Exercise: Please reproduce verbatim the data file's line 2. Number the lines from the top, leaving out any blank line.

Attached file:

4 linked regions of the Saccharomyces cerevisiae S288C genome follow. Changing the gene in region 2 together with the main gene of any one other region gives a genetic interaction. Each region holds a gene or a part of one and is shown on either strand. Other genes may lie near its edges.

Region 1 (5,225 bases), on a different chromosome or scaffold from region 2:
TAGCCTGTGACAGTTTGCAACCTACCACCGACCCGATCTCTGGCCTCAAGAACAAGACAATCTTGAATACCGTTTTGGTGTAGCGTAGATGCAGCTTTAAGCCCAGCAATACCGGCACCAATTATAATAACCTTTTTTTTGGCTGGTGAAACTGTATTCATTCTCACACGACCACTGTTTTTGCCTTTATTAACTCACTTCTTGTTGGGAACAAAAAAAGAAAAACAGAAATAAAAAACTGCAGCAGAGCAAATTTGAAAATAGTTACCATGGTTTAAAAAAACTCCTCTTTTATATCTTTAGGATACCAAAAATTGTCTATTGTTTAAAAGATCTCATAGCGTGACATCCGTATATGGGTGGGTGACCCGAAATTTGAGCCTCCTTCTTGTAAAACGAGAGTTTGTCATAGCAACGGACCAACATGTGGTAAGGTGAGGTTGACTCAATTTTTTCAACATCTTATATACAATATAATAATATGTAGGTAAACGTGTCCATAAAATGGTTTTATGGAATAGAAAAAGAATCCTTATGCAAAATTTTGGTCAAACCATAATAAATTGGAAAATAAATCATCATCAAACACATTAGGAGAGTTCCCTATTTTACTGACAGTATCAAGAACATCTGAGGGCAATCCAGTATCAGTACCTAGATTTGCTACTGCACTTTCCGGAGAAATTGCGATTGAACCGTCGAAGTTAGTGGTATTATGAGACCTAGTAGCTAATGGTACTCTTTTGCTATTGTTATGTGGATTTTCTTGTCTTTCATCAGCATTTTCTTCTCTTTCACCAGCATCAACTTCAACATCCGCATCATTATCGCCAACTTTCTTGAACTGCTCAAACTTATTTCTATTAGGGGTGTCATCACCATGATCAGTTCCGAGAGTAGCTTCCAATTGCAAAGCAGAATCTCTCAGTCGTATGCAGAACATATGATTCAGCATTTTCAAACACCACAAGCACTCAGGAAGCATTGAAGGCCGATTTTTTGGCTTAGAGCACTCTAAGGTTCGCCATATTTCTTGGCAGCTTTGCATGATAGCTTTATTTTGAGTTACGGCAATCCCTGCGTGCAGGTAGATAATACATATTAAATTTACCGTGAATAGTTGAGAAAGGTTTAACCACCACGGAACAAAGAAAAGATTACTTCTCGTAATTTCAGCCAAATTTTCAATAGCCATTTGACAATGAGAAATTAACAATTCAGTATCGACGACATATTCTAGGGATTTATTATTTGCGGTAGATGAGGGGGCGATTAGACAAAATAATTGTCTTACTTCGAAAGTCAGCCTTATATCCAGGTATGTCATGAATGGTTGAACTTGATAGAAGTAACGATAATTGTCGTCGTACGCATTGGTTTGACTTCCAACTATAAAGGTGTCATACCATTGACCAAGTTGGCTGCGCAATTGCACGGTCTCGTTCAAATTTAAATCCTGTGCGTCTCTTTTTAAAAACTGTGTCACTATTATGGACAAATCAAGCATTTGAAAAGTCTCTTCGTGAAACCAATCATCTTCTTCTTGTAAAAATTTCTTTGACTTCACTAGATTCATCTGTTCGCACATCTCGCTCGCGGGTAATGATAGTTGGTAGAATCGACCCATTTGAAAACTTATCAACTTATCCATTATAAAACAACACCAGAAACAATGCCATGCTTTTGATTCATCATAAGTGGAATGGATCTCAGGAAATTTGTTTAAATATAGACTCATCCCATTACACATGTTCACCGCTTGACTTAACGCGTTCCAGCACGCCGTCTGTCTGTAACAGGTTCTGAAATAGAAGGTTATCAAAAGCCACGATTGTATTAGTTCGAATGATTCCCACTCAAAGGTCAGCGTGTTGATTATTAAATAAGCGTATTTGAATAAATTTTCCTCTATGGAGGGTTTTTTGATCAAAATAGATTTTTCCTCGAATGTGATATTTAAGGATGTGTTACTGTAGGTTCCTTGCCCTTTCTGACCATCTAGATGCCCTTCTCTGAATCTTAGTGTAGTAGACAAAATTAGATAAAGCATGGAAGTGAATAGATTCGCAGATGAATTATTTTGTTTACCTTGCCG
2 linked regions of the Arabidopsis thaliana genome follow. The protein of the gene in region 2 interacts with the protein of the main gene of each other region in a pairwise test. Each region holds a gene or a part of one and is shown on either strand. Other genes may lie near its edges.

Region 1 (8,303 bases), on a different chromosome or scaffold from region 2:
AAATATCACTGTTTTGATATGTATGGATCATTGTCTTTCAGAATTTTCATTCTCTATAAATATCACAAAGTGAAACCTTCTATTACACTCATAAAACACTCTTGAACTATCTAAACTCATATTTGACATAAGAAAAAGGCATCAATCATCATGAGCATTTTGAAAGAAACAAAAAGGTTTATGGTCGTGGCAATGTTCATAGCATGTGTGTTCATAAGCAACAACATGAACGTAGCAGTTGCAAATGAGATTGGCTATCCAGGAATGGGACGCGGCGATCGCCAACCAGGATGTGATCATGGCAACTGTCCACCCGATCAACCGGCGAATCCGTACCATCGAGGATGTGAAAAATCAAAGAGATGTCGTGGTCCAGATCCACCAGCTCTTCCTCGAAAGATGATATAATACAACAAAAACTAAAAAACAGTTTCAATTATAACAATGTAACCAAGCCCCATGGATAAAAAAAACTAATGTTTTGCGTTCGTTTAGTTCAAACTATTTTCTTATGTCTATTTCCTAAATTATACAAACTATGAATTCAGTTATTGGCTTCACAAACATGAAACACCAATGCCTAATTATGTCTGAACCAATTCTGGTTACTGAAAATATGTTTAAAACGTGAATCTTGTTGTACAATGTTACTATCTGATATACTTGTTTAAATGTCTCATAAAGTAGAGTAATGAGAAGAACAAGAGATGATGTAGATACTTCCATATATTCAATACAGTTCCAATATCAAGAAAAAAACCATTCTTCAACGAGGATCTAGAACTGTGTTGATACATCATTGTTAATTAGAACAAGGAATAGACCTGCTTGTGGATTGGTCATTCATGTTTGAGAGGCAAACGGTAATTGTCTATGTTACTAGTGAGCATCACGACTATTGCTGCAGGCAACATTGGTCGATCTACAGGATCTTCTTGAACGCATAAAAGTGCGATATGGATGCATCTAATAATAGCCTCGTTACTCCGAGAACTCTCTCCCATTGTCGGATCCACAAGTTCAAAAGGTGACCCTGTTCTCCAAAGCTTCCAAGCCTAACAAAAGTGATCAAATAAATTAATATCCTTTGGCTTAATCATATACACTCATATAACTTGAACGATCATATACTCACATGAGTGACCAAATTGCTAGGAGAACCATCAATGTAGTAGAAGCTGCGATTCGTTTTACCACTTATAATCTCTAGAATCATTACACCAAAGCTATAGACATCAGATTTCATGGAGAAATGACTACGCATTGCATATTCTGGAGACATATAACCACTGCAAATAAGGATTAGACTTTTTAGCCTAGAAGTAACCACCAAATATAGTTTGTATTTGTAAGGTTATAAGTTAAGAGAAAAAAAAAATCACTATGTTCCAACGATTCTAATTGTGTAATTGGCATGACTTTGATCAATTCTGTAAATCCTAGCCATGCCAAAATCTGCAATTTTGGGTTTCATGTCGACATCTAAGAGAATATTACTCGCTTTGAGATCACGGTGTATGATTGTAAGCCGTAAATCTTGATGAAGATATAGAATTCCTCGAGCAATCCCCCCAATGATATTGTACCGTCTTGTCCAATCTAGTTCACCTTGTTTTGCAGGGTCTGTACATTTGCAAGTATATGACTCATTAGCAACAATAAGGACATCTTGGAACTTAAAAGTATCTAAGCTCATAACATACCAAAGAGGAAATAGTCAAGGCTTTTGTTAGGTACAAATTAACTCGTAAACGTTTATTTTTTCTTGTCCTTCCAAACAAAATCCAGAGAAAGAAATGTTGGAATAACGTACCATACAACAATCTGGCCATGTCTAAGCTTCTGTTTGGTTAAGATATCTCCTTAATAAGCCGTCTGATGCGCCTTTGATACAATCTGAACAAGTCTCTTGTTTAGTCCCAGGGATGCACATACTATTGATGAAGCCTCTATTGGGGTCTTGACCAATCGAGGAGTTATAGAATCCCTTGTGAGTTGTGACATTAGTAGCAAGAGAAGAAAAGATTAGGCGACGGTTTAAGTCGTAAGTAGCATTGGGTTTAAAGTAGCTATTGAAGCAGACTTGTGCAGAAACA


Region 1 (5,225 bases), on a different chromosome or scaffold from region 2: